It was recently announced that Fantasy Life Online, the sequel to the 2014 Nintendo 3DS game Fantasy Life, will be coming to the West on iOS and Android. Until recently, Fantasy Life Online was exclusive to Japan and while an official release date has yet to be confirmed, Fantasy Life Online is currently available for pre-registration on the App Store and Google Play. Based on the Play Store’s app description, Fantasy Life Online seems to contain new life simulation elements while still retaining the core adventure of the original. This is great, because playing Fantasy Life for the first time this year on 3DS felt like playing my ideal fantasy life sim RPG.
From Humble Beginnings
Fantasy Life is set in the fictional world of Reveria, a seemingly peaceful land until a giant black rock falls from the sky one day. On that same day, the player meets a talking butterfly and is summoned to the castle in the small town of Castele to receive the starting equipment for their first life (i.e. job class) from King Erik. From there, the player meets their Life Master and gradually completes tasks to climb the ranks of their chosen Life while undertaking a quest to solve the mystery of the giant black rock. However, the meat of the game is not the storyline, but rather the ability to choose from twelve different lives and transverse the world to master them.
Before I bought Fantasy Life, I used to pour countless hours into the game Stardew Valley, the multi-platform farming life simulator from Eric “Concerned Ape” Barone. For a while, I was content with managing my small farm, gathering wild resources from around the nearby forest and village, and digging up ores in the mine while fighting monsters with a sword. The game allowed me to have smaller adventures when I needed a break from large scale RPGs, but I soon yearned for a game that combined the RPG elements of Stardew with more fantastical life simulation elements like being a wizard who crafted and sold potions.
After doing a Google search with variations of the term “fantasy version of Stardew Valley” for mobile, I learned about games like Verdant Village and the Rune Factory series but was unsatisfied. I preferred to play on mobile devices or handheld consoles and there were not a lot of game options there. Rune Factory came close, but I didn’t want to be playing as a farmer. A little while after I got a 3DS XL, I learned about Fantasy Life while looking up more games to buy. When I read about the job classes and open world, I decided to beat other games first so that I could fully commit to Fantasy Life when I finally got it.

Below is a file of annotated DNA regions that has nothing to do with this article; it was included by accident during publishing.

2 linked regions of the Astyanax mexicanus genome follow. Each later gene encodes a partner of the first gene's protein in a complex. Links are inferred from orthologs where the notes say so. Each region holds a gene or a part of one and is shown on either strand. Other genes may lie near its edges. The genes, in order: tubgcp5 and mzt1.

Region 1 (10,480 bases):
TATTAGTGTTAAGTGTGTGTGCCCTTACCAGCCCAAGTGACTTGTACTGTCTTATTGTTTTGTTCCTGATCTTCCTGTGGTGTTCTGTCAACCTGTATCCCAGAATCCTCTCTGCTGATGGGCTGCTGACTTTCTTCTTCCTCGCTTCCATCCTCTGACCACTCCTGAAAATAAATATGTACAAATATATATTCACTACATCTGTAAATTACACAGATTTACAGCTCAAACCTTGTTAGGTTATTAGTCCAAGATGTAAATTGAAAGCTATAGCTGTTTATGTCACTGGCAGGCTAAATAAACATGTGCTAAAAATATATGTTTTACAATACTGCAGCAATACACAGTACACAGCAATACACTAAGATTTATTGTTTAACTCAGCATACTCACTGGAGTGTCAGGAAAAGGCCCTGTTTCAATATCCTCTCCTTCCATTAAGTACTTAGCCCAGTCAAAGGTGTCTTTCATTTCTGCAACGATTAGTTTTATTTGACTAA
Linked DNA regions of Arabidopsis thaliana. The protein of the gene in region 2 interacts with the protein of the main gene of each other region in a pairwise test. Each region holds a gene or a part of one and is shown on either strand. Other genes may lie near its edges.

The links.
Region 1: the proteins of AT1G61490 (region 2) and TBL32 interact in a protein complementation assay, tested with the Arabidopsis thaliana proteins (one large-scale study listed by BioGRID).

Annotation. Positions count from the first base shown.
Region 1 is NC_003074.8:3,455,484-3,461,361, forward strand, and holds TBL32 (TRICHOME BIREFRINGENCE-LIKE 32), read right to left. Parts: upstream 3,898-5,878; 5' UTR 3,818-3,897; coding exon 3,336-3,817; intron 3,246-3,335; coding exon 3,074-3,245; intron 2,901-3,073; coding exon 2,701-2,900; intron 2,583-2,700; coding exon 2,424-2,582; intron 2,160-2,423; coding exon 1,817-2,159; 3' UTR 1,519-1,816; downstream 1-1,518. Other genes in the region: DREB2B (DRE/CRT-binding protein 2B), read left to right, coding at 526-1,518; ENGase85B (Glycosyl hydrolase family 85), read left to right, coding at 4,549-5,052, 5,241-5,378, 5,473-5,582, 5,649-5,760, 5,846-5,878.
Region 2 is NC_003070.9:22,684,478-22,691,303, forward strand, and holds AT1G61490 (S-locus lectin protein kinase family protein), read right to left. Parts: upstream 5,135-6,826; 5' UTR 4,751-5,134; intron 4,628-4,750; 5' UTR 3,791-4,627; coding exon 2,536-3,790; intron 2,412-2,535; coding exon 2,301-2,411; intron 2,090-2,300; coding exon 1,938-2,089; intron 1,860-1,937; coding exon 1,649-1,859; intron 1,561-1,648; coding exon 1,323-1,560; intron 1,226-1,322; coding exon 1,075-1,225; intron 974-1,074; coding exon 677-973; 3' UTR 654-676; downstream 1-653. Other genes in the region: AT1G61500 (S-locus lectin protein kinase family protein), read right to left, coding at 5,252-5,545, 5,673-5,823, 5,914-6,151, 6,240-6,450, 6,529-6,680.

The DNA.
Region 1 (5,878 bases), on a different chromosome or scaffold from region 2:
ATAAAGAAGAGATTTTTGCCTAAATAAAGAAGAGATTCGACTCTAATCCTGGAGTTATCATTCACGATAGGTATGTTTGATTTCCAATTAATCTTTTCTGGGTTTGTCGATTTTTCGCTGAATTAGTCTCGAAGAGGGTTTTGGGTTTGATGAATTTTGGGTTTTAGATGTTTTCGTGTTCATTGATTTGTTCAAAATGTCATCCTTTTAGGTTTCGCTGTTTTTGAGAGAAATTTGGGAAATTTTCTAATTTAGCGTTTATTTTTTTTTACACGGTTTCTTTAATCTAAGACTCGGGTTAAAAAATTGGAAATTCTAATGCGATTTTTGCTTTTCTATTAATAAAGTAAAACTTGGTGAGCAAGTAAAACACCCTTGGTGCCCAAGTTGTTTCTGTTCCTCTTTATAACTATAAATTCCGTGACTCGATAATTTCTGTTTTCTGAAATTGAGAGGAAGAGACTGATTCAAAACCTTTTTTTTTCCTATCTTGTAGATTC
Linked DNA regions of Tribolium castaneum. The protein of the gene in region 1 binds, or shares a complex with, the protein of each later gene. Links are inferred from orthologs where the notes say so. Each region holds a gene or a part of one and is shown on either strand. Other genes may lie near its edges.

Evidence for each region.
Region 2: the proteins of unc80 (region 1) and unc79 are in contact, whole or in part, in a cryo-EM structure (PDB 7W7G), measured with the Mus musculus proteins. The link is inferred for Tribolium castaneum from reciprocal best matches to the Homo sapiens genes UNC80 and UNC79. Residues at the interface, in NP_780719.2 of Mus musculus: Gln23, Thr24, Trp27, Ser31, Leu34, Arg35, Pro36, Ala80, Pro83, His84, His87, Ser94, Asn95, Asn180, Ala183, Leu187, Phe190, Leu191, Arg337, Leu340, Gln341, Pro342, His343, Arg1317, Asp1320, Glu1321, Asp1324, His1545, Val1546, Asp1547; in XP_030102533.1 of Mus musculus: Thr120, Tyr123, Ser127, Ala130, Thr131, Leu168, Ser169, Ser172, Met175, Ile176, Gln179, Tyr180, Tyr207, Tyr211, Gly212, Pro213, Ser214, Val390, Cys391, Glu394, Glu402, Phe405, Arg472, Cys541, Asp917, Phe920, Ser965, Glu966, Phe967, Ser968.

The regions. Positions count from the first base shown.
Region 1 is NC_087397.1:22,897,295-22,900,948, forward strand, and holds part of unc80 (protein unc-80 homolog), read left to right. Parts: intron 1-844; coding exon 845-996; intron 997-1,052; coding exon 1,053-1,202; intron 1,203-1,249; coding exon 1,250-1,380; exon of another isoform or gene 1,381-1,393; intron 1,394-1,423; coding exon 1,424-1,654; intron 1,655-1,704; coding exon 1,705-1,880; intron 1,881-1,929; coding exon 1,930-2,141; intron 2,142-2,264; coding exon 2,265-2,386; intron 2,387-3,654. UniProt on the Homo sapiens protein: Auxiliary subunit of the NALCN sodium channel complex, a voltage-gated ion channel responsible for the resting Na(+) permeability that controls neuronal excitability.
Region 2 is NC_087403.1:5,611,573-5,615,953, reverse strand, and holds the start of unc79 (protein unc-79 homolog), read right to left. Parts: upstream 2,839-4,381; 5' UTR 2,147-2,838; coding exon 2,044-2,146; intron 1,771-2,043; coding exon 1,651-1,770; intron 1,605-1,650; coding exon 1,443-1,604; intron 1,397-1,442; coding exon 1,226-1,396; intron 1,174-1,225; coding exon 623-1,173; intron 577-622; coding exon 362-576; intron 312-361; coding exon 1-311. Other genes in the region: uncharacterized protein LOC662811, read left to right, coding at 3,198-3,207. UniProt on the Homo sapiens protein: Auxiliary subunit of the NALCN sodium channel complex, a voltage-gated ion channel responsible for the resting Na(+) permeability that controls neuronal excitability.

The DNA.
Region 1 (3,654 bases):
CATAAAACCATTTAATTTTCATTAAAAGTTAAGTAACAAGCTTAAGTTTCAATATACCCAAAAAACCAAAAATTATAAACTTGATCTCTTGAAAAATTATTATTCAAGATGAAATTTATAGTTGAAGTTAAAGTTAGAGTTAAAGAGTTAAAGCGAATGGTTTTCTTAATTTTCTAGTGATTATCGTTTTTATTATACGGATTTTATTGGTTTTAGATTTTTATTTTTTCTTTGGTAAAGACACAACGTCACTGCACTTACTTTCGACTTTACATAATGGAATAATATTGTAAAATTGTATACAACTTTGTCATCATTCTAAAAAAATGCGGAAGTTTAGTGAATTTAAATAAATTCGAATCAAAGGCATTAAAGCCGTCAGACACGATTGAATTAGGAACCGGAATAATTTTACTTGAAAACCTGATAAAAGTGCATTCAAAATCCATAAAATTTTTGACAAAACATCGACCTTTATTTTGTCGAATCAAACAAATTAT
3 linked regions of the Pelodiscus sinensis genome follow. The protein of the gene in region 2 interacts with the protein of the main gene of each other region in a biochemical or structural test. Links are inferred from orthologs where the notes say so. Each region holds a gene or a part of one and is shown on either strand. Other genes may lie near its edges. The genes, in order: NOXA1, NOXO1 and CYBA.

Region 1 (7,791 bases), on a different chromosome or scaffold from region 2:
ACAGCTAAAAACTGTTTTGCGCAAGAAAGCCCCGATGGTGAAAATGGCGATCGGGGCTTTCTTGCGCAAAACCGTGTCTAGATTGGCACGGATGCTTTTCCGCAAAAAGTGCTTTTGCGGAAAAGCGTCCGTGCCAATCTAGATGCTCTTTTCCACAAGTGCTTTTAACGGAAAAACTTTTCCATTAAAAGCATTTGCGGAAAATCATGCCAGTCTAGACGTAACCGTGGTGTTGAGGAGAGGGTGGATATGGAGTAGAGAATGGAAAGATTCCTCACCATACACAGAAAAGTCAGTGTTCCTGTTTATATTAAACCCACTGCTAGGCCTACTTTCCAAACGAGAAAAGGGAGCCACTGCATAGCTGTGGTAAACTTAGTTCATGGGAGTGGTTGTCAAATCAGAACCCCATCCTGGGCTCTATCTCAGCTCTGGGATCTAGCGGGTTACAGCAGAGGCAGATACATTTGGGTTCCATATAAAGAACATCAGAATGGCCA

Balancing Spinning Plates
When I first bought and started up Fantasy Life in August 2021, I initially was a Cook and Magician because of the desire to be a magically-powered food loving chef. A week into the game, I realized that the Chef and the Magician life classes didn’t compliment each other well. I could shoot fireballs at monsters while exploring the world to gather meat and veggies for a recipe, but I couldn’t make or save enough Dosh, the game’s currency, to survive too long. Using lots of magic requires you to buy MP restoring potions whose price quickly adds up. Of course, I could’ve just bought the ingredients for the recipes but I would’ve still needed to get money by selling monster drops and bounties.
Luckily, I relished the challenge of choosing the lives that complimented the Magician class due to my hard earned experience playing other JRPGs with job class elements. I had no qualms about starting a new game as a Wizard before becoming a Miner and then an Alchemist. By doing so, I could not only use my growing magical prowess to protect myself, but I could also dig up ores and gather plants that could be used to create stat boosting magician accessories and potions to replenish my health and magic. Since I could switch lives easily by visiting a guild office and use the skills I learned after switching, I could mine small ores and then take on powerful monsters with high level spells.
Of course, each life can easy to learn and hard to master, especially if you aren’t a fan of repetition and to-do lists. In order to ascend the ranks of a life class, you must complete specific tasks such as defeating certain monsters or crafting certain items. Each life more or less has the same button mashing mini game for crafting, mining, or fishing. Not to mention that you might have already explored a particular area before progressing the storyline or defeated a certain monster for EXP before learning you need to fight it a few more times. While I personally found this repetitiveness to be a familiar comfort that provided structure, some critics like Griffin Mc Elroy felt that it made the game “shallow”.
On the other hand, I did have my own issues with the game. I would’ve liked to be able to switch lives on my own without needing to go to a specific place. The game’s personal inventory was spacious but could also get overwhelming when you collect a lot of items. Most importantly, I hated that cashable monster bounties could be destroyed by enemy NPCs or yourself because you either couldn’t run past enemies fast enough or accidentally hit the attack button. I never understood why monster bounties couldn’t be placed in your inventory with your other items instead of you having to drag the bounty back to town in the form of a large box.
Despite its flaws, I poured many months into Fantasy Life because I loved exploring the world of Reveria and making progress in a job class without having to worry too much about moving a do-or-die plot forward. Fantasy Life is less about saving the world than making your ideal life within a fictional world. In the real world, I am just an ordinary person. In Fantasy Life, I became a legendary wizard and a heroic alchemist and miner to boot. It may not be as simple as being a farmer, but it sure was fun.